There are a lot of variables that could make the difference to these equations if you stop to think about them. Is the discount coming off a price that is similar to or higher than competitors’? Are the prices in store similar to or higher than competitors’? Do customers have to drive further to reach the store offering the gas discount? Bottom line – are the discounts really worth having? Perhaps the stores not offering gas discounts are actually better value for the things customers want to buy. But how many will do the sums rather than be lured by the apparent offer of cheaper gas?

Kai Clarke
Guest
14 years 10 months ago

Offering fuel reward cards and other incentives is a great way for the grocer to take full advantage of attracting and keeping their customers. The cost of installing pumps on land that already has a store and parking lot is usually not much, especially in comparison to the rewards it brings their customers. Whether this applies to customers who are already there to do there shopping, or customers who are there just to get gas, having gas available at a reduced price keeps the retailer’s customers closer to the retail store, and drives more business into that store’s operations. The discounts can achieve multiple goals, including customer reward, customer loyalty, or just keeping the customer visits high. For key consumers, this is usually enough to keep them shopping at the retailer rather than somewhere else.

Mark Burr
Guest
14 years 10 months ago

There is somewhat of a disadvantage to those that don’t offer fuel, yet it is not insurmountable. The advantage to those that do is to expand their offering and create yet another destination or ‘reason’ for the consumer to stop there.

The problem with offering higher discounts to customers with a ‘loyalty’ card is just that… offering higher discounts with a ‘loyalty’ card. It will neither create loyalty nor place you at any significant advantage over your competitors. What it will do is place you at a disadvantage with your customers and other retailers who don’t require the inconvenience or respect you as a customer.

Bob Bridwell
Guest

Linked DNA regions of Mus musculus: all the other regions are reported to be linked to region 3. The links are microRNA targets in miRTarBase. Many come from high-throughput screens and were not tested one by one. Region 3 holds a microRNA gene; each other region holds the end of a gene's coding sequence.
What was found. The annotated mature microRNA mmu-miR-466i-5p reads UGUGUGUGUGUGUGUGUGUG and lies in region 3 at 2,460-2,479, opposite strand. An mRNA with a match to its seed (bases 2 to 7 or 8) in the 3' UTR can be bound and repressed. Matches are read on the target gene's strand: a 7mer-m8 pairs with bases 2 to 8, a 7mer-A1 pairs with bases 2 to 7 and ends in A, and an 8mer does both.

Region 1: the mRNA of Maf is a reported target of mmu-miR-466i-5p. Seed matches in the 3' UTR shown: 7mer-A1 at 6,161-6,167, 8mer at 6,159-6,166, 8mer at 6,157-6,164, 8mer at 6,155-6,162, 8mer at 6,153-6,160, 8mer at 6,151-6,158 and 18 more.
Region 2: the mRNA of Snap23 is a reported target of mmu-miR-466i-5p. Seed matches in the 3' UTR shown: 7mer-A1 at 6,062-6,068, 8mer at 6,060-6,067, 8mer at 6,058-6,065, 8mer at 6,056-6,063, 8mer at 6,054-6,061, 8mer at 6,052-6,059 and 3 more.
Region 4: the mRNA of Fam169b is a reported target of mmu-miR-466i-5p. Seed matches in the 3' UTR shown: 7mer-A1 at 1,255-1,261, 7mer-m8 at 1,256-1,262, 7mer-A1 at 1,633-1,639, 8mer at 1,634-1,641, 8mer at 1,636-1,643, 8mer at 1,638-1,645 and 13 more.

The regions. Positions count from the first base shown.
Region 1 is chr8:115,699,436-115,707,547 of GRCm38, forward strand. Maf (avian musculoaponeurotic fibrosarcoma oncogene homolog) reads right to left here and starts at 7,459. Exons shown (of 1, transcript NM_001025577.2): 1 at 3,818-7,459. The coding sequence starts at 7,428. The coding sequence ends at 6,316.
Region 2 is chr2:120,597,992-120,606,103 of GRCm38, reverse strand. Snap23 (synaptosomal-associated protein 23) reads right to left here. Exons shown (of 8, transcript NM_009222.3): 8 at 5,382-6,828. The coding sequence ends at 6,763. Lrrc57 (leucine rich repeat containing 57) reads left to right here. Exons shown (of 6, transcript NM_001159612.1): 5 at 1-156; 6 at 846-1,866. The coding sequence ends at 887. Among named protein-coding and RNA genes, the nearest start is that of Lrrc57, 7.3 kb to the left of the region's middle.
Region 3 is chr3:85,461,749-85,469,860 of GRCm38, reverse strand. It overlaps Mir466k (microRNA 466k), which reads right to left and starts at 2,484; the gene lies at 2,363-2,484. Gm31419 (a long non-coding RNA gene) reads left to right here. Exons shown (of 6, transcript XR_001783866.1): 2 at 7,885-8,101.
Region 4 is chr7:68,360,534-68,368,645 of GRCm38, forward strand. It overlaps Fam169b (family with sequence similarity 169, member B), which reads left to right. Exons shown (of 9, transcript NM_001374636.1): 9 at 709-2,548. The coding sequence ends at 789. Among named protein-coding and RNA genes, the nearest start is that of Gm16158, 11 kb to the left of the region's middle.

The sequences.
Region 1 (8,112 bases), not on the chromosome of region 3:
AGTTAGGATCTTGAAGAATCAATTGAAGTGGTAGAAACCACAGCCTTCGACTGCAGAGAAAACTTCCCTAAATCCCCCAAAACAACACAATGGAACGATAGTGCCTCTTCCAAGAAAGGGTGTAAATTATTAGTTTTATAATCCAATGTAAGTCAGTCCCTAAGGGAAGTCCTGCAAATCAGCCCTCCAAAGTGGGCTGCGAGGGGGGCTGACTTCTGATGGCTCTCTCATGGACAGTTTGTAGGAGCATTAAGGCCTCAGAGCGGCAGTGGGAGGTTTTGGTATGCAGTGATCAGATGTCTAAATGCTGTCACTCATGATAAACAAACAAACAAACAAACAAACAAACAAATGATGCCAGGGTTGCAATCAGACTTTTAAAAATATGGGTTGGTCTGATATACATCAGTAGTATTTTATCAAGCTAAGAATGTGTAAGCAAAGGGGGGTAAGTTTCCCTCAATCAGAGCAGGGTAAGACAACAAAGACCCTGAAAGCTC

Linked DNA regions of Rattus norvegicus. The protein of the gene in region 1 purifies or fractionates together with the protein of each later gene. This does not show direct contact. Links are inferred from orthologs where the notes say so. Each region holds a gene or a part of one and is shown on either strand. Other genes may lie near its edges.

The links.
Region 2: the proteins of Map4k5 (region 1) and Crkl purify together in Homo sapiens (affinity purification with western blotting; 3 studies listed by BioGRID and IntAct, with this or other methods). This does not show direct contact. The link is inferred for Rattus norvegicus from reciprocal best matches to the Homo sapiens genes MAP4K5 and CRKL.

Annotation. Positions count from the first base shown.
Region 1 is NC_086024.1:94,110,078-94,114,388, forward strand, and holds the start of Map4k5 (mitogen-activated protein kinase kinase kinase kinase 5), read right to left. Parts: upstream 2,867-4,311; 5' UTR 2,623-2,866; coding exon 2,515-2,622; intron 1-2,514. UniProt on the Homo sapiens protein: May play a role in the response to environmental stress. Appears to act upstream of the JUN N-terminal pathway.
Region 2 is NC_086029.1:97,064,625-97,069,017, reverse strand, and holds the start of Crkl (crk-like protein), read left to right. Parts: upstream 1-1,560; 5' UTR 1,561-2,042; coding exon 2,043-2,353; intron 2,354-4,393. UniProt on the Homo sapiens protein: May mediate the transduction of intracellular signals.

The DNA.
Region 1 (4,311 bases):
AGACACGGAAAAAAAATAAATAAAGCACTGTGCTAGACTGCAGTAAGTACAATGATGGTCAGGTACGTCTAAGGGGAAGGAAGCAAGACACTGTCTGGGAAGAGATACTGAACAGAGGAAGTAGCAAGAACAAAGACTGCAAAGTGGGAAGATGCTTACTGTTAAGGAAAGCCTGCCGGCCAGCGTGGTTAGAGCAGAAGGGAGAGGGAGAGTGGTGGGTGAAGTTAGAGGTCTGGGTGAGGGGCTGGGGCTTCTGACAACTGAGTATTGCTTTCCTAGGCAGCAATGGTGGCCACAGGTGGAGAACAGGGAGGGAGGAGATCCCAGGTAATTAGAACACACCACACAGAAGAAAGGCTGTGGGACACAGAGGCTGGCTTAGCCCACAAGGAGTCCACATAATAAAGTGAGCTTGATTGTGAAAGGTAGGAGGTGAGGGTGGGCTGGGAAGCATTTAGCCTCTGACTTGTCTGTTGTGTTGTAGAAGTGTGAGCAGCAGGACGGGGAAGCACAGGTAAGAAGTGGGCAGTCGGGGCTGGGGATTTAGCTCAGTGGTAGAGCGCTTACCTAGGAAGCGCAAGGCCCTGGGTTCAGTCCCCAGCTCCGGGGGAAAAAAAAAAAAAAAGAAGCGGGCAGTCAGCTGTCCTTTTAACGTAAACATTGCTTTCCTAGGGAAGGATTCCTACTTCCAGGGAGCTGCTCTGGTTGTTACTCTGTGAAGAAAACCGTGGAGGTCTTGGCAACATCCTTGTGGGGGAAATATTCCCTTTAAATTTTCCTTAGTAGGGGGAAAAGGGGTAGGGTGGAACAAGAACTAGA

Bob Bridwell
14 years 10 months ago

My store offers ¢-off per gallon on featured items. In lieu of a temporary price reduction funded by manufacturers, the SRP stays the same, but you get ¢-off on your gas. So the retailer protects margins but passes on gas savings.

You have a 4 week window to redeem and it is on one tank (15 gallons) of gas. I recently cashed mine in and saved $1.42/gallon, so I netted out paying less than $1.20/gallon.

This appears to be a win-win for the grocer. Even W-M doesn’t sell gas for $1.20.

Besides the “pump perks” this retailer offers the fast, friendly service and his prices, while not the cheapest in town are competitive. He’s doing it right. The competition is eating a lot of his dust.

Karin Miller
Guest
Karin Miller
14 years 10 months ago

One of our local stations seems to have a good thing going by offering a 10 cent/gallon discount with the purchase of a $6 carwash. This makes their per gallon price about 5 cents lower than Sam’s Gas across the street.

In CA, we don’t have many grocery stores that sell gas too, but I have noticed, in recent weeks, that gas prices can vary by as much as 30 cents/gallon from station to station, on a given day.

Justin Time
Guest
14 years 10 months ago

What is important here is how the discount is perceived by the consumer. In the Pittsburgh market, Giant Eagle is king with 51 percent of the grocery business. It’s nearest competitor, Shop ‘n Save is a distant second with 21 percent. The difference is the gas perk offered by Giant Eagle. Just go to any Giant Eagle, especially with the Getgo’s adjacent to the store and you can readily see why. 20 cents a gallon off for a $50 dollar purchase is a very big deal in light of $3 plus per gallon gasoline prices. In contrast, their poor competitor, Shop ‘n Save, with a nearby store, is nearly deserted. The Pittsburgh customer goes to the store with the gas perks, plain and simple.

Race Cowgill
Guest
Race Cowgill
14 years 10 months ago
This may seem like a great idea, and so it may be. But not necessarily. Not every desirable product sold at a discount will promote the core business lines. Anyone remember the hype at the beginning of supermarkets offering videos to rent? — it was touted as a huge business builder but ended up with quite modest effects. Or consider a chain of high-style movie houses that experimented with gourmet sandwiches and treats instead of popcorn; the theaters were not nearly clean enough or bright enough for this kind of food, and patrons were turned off to it. To make an informed decision on this idea, retailers would need to have statistically valid data for at least the following questions: – What are the points of buyer resistance to buying gasoline at retailers instead of dedicated gasoline stations? (Probably quality, product mismatch — the two product channels repel each other, the hassle of a dual-process — in the car for gas, park for groceries.) – How strong are these points of resistance and in what… Read more »